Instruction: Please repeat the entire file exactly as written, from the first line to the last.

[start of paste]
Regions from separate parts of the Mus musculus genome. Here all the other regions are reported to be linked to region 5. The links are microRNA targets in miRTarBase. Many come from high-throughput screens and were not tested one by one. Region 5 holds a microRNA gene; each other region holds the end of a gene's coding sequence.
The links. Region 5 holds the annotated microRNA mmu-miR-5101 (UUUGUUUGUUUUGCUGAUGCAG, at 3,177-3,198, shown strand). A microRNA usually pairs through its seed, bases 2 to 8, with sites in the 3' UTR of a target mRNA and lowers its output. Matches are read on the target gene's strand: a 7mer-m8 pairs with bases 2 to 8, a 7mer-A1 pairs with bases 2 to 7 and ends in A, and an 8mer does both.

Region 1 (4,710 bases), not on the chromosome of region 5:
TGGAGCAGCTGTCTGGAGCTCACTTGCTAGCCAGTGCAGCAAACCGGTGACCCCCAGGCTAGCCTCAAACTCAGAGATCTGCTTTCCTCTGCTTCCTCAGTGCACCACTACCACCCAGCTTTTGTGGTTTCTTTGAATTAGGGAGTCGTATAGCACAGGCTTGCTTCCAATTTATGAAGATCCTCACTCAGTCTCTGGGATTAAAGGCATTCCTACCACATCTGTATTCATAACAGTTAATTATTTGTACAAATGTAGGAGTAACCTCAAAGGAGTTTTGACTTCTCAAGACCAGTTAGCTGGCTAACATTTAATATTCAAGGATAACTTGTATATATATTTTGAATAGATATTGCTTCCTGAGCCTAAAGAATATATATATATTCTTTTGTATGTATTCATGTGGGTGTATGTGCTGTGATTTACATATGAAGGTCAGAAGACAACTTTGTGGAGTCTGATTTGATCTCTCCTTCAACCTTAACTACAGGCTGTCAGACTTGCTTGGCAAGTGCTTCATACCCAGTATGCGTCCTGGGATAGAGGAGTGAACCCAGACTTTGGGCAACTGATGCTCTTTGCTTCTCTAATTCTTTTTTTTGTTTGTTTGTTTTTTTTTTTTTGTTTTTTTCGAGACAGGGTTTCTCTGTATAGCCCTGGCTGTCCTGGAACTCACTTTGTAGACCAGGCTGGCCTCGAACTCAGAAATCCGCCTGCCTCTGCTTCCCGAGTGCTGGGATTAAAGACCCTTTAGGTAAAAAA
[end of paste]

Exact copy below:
Regions from separate parts of the Mus musculus genome. Here all the other regions are reported to be linked to region 5. The links are microRNA targets in miRTarBase. Many come from high-throughput screens and were not tested one by one. Region 5 holds a microRNA gene; each other region holds the end of a gene's coding sequence.
The links. Region 5 holds the annotated microRNA mmu-miR-5101 (UUUGUUUGUUUUGCUGAUGCAG, at 3,177-3,198, shown strand). A microRNA usually pairs through its seed, bases 2 to 8, with sites in the 3' UTR of a target mRNA and lowers its output. Matches are read on the target gene's strand: a 7mer-m8 pairs with bases 2 to 8, a 7mer-A1 pairs with bases 2 to 7 and ends in A, and an 8mer does both.

Region 1 (4,710 bases), not on the chromosome of region 5:
TGGAGCAGCTGTCTGGAGCTCACTTGCTAGCCAGTGCAGCAAACCGGTGACCCCCAGGCTAGCCTCAAACTCAGAGATCTGCTTTCCTCTGCTTCCTCAGTGCACCACTACCACCCAGCTTTTGTGGTTTCTTTGAATTAGGGAGTCGTATAGCACAGGCTTGCTTCCAATTTATGAAGATCCTCACTCAGTCTCTGGGATTAAAGGCATTCCTACCACATCTGTATTCATAACAGTTAATTATTTGTACAAATGTAGGAGTAACCTCAAAGGAGTTTTGACTTCTCAAGACCAGTTAGCTGGCTAACATTTAATATTCAAGGATAACTTGTATATATATTTTGAATAGATATTGCTTCCTGAGCCTAAAGAATATATATATATTCTTTTGTATGTATTCATGTGGGTGTATGTGCTGTGATTTACATATGAAGGTCAGAAGACAACTTTGTGGAGTCTGATTTGATCTCTCCTTCAACCTTAACTACAGGCTGTCAGACTTGCTTGGCAAGTGCTTCATACCCAGTATGCGTCCTGGGATAGAGGAGTGAACCCAGACTTTGGGCAACTGATGCTCTTTGCTTCTCTAATTCTTTTTTTTGTTTGTTTGTTTTTTTTTTTTTGTTTTTTTCGAGACAGGGTTTCTCTGTATAGCCCTGGCTGTCCTGGAACTCACTTTGTAGACCAGGCTGGCCTCGAACTCAGAAATCCGCCTGCCTCTGCTTCCCGAGTGCTGGGATTAAAGACCCTTTAGGTAAAAAA